[Edit 2016: Check out my new resource – a comprehensive library of all wait types and latch classes – see here.]
Back in February I kicked off a survey asking you to run code that created a 24-hour snapshot of the most prevalent wait statistics. It’s taken me a few months to provide detailed feedback to everyone who responded and to correlate all the information together. Thanks to everyone who responded!
I did this survey because I wanted to see how the results had changed since my initial wait statistics survey back in 2010.
The results are interesting!
2010 Survey Results
Results from 1823 servers, top wait type since server last restarted (or waits cleared). The blog post for this survey (Wait statistics, or please tell me where it hurts) has a ton of information about what these common wait types mean, and I’m not going to repeat all that in this blog post.
2014 Survey Results
Results from 1708 servers, top wait type over 24 hours
The distribution of the top waits has changed significantly over the last four years, even when taking into account that in the 2010 survey I didn’t filter out BROKER_RECEIVE_WAITFOR.
- CXPACKET is still the top wait type, which is unsurprising
- OLEDB has increased to being the top wait type roughly 17% of the time compared to roughly 4% in 2010
- WRITELOG has increased to being the top wait 10% of the time compared with 6% in 2010
- ASYNC_NETWORK_IO has decreased to being the top wait 8% of the time compared with 15% in 2010
- PAGEIOLATCH_XX has decreased to being the top wait 7% of the time compared with 18% in 2010
These percentages remain the same even when I ignore the BROKER_RECEIVE_WAITFOR waits in the 2010 results.
Now I’m going to speculate as to what could have caused the change in results. I have no evidence that supports most of what I’m saying below, just gut feel and supposition – you might disagree. Also, even though the people reading my blog and responding to my surveys are likely to be paying more attention to performance and performance tuning than the general population of people managing SQL Server instances across the world, I think that these results are representative of what’s happening on SQL Server instances across the world.
I think that OLEDB waits have increased in general due to more and more people using 3rd-party performance monitoring tools that make extensive, repeated use of DMVs. Most DMVs are implemented as OLE-DB rowsets and will cause many tiny OLEDB waits (1-2 milliseconds on average, or smaller). This hypothesis is actually borne out by the data I received and confirmation from many people who received my detailed analyses of results they sent me. If you see hundreds of millions or billions of tiny OLEDB waits, this is likely the cause.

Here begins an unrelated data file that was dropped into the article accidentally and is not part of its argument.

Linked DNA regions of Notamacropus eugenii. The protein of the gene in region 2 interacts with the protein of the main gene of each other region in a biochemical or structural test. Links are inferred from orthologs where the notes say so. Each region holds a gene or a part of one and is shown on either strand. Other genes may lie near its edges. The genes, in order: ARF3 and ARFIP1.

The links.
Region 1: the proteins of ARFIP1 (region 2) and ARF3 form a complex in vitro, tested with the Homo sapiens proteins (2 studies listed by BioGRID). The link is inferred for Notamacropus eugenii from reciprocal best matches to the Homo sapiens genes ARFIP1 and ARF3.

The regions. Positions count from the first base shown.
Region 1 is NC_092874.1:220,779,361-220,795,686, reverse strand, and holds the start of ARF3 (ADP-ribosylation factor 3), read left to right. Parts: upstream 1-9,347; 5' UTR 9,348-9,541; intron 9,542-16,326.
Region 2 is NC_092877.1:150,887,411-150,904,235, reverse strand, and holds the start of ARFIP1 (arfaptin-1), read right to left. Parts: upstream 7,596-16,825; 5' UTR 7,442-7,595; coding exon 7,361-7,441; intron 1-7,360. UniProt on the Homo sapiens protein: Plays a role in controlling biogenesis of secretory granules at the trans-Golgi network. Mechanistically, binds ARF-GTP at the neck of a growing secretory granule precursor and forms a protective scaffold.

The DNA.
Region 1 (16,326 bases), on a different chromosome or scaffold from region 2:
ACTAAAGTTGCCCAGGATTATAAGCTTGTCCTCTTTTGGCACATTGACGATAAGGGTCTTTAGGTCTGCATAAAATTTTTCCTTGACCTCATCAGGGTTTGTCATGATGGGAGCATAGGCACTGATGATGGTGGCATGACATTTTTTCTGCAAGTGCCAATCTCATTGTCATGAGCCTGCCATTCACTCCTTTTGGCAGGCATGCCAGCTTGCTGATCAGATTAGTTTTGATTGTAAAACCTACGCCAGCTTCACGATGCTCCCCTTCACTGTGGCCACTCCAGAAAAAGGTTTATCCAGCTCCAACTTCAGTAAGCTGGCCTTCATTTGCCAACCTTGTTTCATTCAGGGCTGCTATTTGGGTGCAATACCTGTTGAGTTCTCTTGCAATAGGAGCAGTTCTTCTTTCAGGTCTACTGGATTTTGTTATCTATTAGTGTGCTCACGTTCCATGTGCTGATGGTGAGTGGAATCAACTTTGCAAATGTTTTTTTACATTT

I think WRITELOG waits being the top wait have increased partly because other bottlenecks have become less prevalent, and so the next highest bottleneck is the transaction log, and partly because more workloads are hitting logging bottlenecks inside SQL Server that are alleviated starting in SQL Server 2012 (blog post coming next week!). I also think that WRITELOG waits have been prevented from becoming even more prevalent because of the increased use of solid-state disks for transaction log storage mitigating the increased logging from higher workloads.
Now it could be that the drop in PAGEIOLATCH_XX and ASYNC_NETWORK_IO waits being the top wait is just an effect caused by the increase in OLEDB and WRITELOG waits. It could also be because of environmental changes…
PAGEIOLATCH_XX waits being the top wait might have decreased because of:
- Increased memory on servers meaning that buffer pools are larger and more of the workload fits in memory, so fewer read I/Os are necessary.
- Increased usage of solid-state disks meaning that individual I/Os are faster, so when I/Os do occur, the PAGEIOLATCH_XX wait time is smaller and so the aggregate wait time is smaller and it is no longer the top wait.
- More attention being paid to indexing strategies and buffer pool usage.
ASYNC_NETWORK_IO waits being the top wait might have decreased because of fewer poorly written applications, or fixes to applications that previously were poorly written. This supposition is the most tenuous of the four and I really have no evidence for this at all. I suspect it’s more likely the change is an effect of the changes in prevalence of the other wait types discussed above.
I think it’s interesting how the distribution of top waits has occurred over the last four years and I hope my speculation above rings true with many of you. I’d love to hear your thoughts on all of this in the post comments.
It’s not necessarily bad to have any particular wait type as the most prevalent one in your environment, as waits always happen, so there has to be *something* that’s the top wait on your system. What’s useful though is to trend your wait statistics over time and notice how code/workload/server/schema changes are reflected in the distribution of wait statistics.
There is lots of information about wait statistics in my Wait Statistics blog category and there’s a new whitepaper (SQL Server Performance Tuning Using Wait Statistics: A Beginners Guide) on wait statistics written by Jonathan and Erin in conjunction with Red Gate which you can download from our website here.